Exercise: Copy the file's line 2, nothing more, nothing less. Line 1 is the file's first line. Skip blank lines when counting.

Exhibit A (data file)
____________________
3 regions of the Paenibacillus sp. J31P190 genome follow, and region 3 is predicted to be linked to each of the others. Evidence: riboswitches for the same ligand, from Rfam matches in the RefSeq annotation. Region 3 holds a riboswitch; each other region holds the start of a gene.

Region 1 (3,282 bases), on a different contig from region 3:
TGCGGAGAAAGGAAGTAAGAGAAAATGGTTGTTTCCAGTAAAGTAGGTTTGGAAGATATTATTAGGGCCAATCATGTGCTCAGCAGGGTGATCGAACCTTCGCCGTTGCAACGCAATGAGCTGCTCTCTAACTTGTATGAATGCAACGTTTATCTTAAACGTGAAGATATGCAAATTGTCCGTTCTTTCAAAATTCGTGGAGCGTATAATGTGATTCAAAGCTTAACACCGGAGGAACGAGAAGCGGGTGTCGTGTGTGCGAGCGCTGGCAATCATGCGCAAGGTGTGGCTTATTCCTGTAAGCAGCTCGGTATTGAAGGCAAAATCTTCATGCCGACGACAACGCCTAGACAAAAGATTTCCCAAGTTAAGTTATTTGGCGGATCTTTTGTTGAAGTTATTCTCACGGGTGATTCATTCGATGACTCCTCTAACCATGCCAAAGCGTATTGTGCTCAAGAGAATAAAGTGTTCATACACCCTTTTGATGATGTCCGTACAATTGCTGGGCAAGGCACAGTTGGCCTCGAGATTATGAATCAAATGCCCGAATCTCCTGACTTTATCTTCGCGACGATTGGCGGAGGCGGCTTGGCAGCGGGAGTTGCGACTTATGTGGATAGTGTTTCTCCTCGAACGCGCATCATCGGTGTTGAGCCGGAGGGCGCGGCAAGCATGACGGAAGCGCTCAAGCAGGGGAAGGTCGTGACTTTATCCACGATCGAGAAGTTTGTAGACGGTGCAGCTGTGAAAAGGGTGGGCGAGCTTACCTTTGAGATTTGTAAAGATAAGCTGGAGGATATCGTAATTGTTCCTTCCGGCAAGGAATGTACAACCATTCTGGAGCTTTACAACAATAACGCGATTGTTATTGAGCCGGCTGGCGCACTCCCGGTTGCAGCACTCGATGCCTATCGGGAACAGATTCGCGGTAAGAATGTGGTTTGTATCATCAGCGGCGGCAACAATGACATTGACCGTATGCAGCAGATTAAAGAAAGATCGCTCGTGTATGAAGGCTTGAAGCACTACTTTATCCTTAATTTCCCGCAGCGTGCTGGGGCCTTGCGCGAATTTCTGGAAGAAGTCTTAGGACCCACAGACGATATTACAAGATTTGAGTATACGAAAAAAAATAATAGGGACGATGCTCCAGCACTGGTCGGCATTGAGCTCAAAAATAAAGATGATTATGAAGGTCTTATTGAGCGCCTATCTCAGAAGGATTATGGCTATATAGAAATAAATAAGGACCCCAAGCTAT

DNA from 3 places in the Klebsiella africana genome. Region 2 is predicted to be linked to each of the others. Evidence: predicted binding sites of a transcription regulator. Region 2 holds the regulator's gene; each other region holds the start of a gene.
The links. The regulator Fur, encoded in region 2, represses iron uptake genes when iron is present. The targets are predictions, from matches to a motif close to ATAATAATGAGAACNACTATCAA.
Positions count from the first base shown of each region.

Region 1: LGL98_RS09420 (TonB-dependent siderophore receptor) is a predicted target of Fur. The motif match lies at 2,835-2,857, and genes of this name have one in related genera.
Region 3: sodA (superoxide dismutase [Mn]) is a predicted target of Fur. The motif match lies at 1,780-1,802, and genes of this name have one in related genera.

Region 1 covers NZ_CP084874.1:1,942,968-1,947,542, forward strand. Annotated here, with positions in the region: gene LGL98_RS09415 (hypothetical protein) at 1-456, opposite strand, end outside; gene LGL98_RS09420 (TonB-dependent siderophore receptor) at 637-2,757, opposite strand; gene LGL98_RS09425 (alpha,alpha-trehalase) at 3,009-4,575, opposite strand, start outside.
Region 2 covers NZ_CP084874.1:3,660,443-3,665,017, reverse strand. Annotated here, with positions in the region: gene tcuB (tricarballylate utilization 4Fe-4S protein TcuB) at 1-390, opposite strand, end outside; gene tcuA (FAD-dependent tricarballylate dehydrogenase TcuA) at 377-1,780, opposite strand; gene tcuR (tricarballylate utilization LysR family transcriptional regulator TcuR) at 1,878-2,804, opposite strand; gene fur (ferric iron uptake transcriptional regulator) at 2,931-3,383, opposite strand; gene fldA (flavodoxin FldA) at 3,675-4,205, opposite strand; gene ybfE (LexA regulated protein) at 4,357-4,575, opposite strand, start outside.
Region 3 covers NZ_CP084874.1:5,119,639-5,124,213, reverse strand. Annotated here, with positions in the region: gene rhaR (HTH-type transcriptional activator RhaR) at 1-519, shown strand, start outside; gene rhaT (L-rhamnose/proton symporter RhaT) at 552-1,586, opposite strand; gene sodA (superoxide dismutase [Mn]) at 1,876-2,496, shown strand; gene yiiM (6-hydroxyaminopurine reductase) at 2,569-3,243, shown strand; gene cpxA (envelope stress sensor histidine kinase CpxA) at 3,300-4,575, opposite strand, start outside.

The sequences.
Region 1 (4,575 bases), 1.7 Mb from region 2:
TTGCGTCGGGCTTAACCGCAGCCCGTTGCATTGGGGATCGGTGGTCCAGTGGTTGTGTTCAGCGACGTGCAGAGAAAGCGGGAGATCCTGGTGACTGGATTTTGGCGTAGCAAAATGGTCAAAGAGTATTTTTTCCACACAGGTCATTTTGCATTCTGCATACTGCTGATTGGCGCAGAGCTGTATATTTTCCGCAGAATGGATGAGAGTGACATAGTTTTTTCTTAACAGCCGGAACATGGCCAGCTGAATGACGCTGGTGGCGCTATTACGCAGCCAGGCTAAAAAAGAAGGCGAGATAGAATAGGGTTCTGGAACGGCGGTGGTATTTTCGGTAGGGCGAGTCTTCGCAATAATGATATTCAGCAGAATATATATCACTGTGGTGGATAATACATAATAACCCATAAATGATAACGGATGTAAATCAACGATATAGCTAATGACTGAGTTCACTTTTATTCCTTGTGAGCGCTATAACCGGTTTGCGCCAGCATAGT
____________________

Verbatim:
Region 1 (3,282 bases), on a different contig from region 3: